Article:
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NIKLĀVS STRUNKE

Niklāvs Strunke (1894–1966) was not only a painter whose legacy includes conceptual works in the spirit of classical modernism, but also an outstanding graphic artist, book illustrator, and set designer, one of those artists who created a strikingly recognizable "Latvian style" in book design. At the same time, owing to his contacts with the Italian Futurists and his own attractive and creative personality, Strunke was an organic participant in the European international avant-garde.

Son of an army officer, Strunke acquired his first artistic education in the provincial town of Valmiera with the graphic artist Teodors Ūders, then moving to St Petersburg where he joined the sophisticated "Mir iskusstva" circle of graphic artists and set designers; among his teachers was the master illustrator of Russian fairy-tales Ivan Bilibin and the explorer of ancient cultures Nikolai Roerich.  

After serving in World War I as a volunteer, Strunke returned to the now independent Latvia and joined the Riga group of progressive artists. In the 1920s he visited Berlin where he collaborated with the November Group, participating in their exhibitions, and got acquainted with the ideas of Italian Futurists. Later he went to Italy to further pursue his contacts with Marinetti and artists in the Anton Julio Bragalia and casa d’arte circle as well as to study the 12th – 14th century Old Masters. Unlike most of his contemporaries who spent extended periods in Paris to soak up the spirit of its art scene, Strunke was inspired by Rome, Florence, and Capri.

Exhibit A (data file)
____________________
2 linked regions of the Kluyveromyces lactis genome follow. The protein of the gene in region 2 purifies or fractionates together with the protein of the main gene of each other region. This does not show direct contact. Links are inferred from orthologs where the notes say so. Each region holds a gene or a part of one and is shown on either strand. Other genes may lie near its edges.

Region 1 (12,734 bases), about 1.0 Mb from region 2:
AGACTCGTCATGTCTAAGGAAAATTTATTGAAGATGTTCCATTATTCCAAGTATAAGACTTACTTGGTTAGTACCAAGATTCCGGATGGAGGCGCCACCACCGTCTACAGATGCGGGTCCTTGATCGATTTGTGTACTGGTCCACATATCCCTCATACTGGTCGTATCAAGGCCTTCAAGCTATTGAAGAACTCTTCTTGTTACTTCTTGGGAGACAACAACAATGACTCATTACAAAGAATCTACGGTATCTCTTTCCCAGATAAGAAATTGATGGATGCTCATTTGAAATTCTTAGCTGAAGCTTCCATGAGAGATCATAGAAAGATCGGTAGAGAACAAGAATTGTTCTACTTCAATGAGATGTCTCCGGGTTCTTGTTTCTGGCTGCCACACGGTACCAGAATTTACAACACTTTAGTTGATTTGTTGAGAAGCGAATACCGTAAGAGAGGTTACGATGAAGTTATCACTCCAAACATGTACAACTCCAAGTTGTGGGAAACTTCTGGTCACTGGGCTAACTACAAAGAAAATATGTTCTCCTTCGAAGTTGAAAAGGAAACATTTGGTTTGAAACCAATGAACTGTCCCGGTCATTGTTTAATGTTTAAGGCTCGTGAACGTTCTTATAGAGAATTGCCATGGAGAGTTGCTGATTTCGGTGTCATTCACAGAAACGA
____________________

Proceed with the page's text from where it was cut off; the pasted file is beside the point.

In fact, Italy became his second home where Strunke spent many months every year even after becoming a refugee in Sweden after World War II. Strunke was even buried in Rome’s Testaccio cemetery where his artist son, Laris Strunke, put up a marble cross with an inscription in Latvian: "Māksla ir mūžīga" ("Art is eternal.")

The 1927 painting "Person Entering the Room" is a striking result of the artistic search of its time, combining the cubist forms characteristic of the Latvian avant-garde with the Futurist penchant for bringing movement into the two-dimensional space and the surrealism of Italian metaphysicians, contemplating the mysterious existence of space.

Laima Slava

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